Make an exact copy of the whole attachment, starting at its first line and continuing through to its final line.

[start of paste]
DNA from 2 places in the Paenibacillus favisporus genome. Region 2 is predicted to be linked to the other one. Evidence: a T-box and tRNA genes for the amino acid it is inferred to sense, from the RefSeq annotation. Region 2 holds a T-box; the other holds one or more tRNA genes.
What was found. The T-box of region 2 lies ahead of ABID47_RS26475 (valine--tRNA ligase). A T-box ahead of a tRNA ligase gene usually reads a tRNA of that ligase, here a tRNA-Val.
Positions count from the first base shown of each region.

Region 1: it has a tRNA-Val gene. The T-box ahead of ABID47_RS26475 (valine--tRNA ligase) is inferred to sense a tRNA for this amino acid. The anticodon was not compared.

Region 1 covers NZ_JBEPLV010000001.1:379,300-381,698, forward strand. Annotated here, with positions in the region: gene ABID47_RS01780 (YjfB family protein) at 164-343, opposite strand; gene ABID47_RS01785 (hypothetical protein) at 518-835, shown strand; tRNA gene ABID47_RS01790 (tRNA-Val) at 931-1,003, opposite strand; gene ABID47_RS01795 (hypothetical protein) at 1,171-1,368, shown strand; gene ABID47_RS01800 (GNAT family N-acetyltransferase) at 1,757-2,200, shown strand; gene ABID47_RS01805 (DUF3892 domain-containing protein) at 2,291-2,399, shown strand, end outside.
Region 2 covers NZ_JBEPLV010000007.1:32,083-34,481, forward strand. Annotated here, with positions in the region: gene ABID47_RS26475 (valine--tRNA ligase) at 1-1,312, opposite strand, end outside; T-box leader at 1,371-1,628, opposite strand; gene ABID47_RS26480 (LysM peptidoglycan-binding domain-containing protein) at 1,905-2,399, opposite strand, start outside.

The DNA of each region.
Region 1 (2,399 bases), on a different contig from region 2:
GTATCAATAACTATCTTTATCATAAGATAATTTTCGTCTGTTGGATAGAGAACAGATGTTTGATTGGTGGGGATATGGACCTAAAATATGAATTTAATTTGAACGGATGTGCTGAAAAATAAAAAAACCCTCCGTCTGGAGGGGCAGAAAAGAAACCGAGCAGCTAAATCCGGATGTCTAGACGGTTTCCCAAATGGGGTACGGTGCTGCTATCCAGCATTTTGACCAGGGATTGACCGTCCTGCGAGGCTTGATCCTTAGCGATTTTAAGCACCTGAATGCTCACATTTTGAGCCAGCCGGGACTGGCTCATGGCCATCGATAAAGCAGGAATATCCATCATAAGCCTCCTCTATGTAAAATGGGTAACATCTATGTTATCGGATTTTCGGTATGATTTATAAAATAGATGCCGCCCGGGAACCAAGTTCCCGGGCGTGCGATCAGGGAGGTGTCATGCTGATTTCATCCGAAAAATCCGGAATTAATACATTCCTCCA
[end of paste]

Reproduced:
DNA from 2 places in the Paenibacillus favisporus genome. Region 2 is predicted to be linked to the other one. Evidence: a T-box and tRNA genes for the amino acid it is inferred to sense, from the RefSeq annotation. Region 2 holds a T-box; the other holds one or more tRNA genes.
What was found. The T-box of region 2 lies ahead of ABID47_RS26475 (valine--tRNA ligase). A T-box ahead of a tRNA ligase gene usually reads a tRNA of that ligase, here a tRNA-Val.
Positions count from the first base shown of each region.

Region 1: it has a tRNA-Val gene. The T-box ahead of ABID47_RS26475 (valine--tRNA ligase) is inferred to sense a tRNA for this amino acid. The anticodon was not compared.

Region 1 covers NZ_JBEPLV010000001.1:379,300-381,698, forward strand. Annotated here, with positions in the region: gene ABID47_RS01780 (YjfB family protein) at 164-343, opposite strand; gene ABID47_RS01785 (hypothetical protein) at 518-835, shown strand; tRNA gene ABID47_RS01790 (tRNA-Val) at 931-1,003, opposite strand; gene ABID47_RS01795 (hypothetical protein) at 1,171-1,368, shown strand; gene ABID47_RS01800 (GNAT family N-acetyltransferase) at 1,757-2,200, shown strand; gene ABID47_RS01805 (DUF3892 domain-containing protein) at 2,291-2,399, shown strand, end outside.
Region 2 covers NZ_JBEPLV010000007.1:32,083-34,481, forward strand. Annotated here, with positions in the region: gene ABID47_RS26475 (valine--tRNA ligase) at 1-1,312, opposite strand, end outside; T-box leader at 1,371-1,628, opposite strand; gene ABID47_RS26480 (LysM peptidoglycan-binding domain-containing protein) at 1,905-2,399, opposite strand, start outside.

The DNA of each region.
Region 1 (2,399 bases), on a different contig from region 2:
GTATCAATAACTATCTTTATCATAAGATAATTTTCGTCTGTTGGATAGAGAACAGATGTTTGATTGGTGGGGATATGGACCTAAAATATGAATTTAATTTGAACGGATGTGCTGAAAAATAAAAAAACCCTCCGTCTGGAGGGGCAGAAAAGAAACCGAGCAGCTAAATCCGGATGTCTAGACGGTTTCCCAAATGGGGTACGGTGCTGCTATCCAGCATTTTGACCAGGGATTGACCGTCCTGCGAGGCTTGATCCTTAGCGATTTTAAGCACCTGAATGCTCACATTTTGAGCCAGCCGGGACTGGCTCATGGCCATCGATAAAGCAGGAATATCCATCATAAGCCTCCTCTATGTAAAATGGGTAACATCTATGTTATCGGATTTTCGGTATGATTTATAAAATAGATGCCGCCCGGGAACCAAGTTCCCGGGCGTGCGATCAGGGAGGTGTCATGCTGATTTCATCCGAAAAATCCGGAATTAATACATTCCTCCA